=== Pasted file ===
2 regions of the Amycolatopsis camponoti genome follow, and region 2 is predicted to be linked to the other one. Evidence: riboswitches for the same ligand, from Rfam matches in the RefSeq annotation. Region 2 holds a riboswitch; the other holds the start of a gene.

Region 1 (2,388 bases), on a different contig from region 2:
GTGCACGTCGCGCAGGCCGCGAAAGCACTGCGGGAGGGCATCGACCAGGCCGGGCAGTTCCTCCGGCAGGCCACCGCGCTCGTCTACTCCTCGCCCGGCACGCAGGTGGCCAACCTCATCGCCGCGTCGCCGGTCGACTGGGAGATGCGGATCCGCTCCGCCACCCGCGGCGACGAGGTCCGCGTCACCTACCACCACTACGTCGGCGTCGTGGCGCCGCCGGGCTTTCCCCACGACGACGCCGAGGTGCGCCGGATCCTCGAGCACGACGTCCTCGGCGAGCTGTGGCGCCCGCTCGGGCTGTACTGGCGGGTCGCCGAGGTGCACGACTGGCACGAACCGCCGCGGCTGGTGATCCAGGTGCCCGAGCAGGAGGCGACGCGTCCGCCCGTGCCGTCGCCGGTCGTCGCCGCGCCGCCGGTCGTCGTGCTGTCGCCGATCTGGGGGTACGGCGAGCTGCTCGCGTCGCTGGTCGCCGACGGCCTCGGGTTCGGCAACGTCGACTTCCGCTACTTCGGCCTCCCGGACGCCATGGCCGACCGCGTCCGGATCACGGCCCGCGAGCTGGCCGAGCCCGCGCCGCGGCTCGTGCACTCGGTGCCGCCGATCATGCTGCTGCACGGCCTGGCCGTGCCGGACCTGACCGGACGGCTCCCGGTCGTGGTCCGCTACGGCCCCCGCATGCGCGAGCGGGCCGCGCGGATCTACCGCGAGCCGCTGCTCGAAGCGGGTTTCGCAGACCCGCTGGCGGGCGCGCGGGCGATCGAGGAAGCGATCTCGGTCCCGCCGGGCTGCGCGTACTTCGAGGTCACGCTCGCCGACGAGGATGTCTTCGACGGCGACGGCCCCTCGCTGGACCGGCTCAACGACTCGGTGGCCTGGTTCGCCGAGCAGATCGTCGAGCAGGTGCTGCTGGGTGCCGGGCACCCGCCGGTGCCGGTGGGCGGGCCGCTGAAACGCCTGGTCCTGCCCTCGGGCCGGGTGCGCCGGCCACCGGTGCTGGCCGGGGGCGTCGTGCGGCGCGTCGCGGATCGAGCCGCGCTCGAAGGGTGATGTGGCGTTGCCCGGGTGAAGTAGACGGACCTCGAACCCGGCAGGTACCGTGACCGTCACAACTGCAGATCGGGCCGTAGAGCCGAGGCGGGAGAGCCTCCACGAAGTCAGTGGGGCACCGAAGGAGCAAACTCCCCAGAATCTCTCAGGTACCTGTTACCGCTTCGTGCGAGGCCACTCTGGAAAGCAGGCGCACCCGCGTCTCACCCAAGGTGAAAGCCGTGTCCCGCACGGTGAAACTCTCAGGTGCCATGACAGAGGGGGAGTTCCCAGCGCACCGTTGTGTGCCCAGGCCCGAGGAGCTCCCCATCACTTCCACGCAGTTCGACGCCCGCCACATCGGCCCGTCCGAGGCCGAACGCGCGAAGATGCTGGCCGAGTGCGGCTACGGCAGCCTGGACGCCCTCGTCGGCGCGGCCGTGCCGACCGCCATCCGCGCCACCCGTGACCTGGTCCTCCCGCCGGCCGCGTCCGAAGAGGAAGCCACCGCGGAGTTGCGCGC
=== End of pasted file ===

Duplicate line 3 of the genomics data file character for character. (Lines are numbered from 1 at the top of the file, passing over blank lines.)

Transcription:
GTGCACGTCGCGCAGGCCGCGAAAGCACTGCGGGAGGGCATCGACCAGGCCGGGCAGTTCCTCCGGCAGGCCACCGCGCTCGTCTACTCCTCGCCCGGCACGCAGGTGGCCAACCTCATCGCCGCGTCGCCGGTCGACTGGGAGATGCGGATCCGCTCCGCCACCCGCGGCGACGAGGTCCGCGTCACCTACCACCACTACGTCGGCGTCGTGGCGCCGCCGGGCTTTCCCCACGACGACGCCGAGGTGCGCCGGATCCTCGAGCACGACGTCCTCGGCGAGCTGTGGCGCCCGCTCGGGCTGTACTGGCGGGTCGCCGAGGTGCACGACTGGCACGAACCGCCGCGGCTGGTGATCCAGGTGCCCGAGCAGGAGGCGACGCGTCCGCCCGTGCCGTCGCCGGTCGTCGCCGCGCCGCCGGTCGTCGTGCTGTCGCCGATCTGGGGGTACGGCGAGCTGCTCGCGTCGCTGGTCGCCGACGGCCTCGGGTTCGGCAACGTCGACTTCCGCTACTTCGGCCTCCCGGACGCCATGGCCGACCGCGTCCGGATCACGGCCCGCGAGCTGGCCGAGCCCGCGCCGCGGCTCGTGCACTCGGTGCCGCCGATCATGCTGCTGCACGGCCTGGCCGTGCCGGACCTGACCGGACGGCTCCCGGTCGTGGTCCGCTACGGCCCCCGCATGCGCGAGCGGGCCGCGCGGATCTACCGCGAGCCGCTGCTCGAAGCGGGTTTCGCAGACCCGCTGGCGGGCGCGCGGGCGATCGAGGAAGCGATCTCGGTCCCGCCGGGCTGCGCGTACTTCGAGGTCACGCTCGCCGACGAGGATGTCTTCGACGGCGACGGCCCCTCGCTGGACCGGCTCAACGACTCGGTGGCCTGGTTCGCCGAGCAGATCGTCGAGCAGGTGCTGCTGGGTGCCGGGCACCCGCCGGTGCCGGTGGGCGGGCCGCTGAAACGCCTGGTCCTGCCCTCGGGCCGGGTGCGCCGGCCACCGGTGCTGGCCGGGGGCGTCGTGCGGCGCGTCGCGGATCGAGCCGCGCTCGAAGGGTGATGTGGCGTTGCCCGGGTGAAGTAGACGGACCTCGAACCCGGCAGGTACCGTGACCGTCACAACTGCAGATCGGGCCGTAGAGCCGAGGCGGGAGAGCCTCCACGAAGTCAGTGGGGCACCGAAGGAGCAAACTCCCCAGAATCTCTCAGGTACCTGTTACCGCTTCGTGCGAGGCCACTCTGGAAAGCAGGCGCACCCGCGTCTCACCCAAGGTGAAAGCCGTGTCCCGCACGGTGAAACTCTCAGGTGCCATGACAGAGGGGGAGTTCCCAGCGCACCGTTGTGTGCCCAGGCCCGAGGAGCTCCCCATCACTTCCACGCAGTTCGACGCCCGCCACATCGGCCCGTCCGAGGCCGAACGCGCGAAGATGCTGGCCGAGTGCGGCTACGGCAGCCTGGACGCCCTCGTCGGCGCGGCCGTGCCGACCGCCATCCGCGCCACCCGTGACCTGGTCCTCCCGCCGGCCGCGTCCGAAGAGGAAGCCACCGCGGAGTTGCGCGC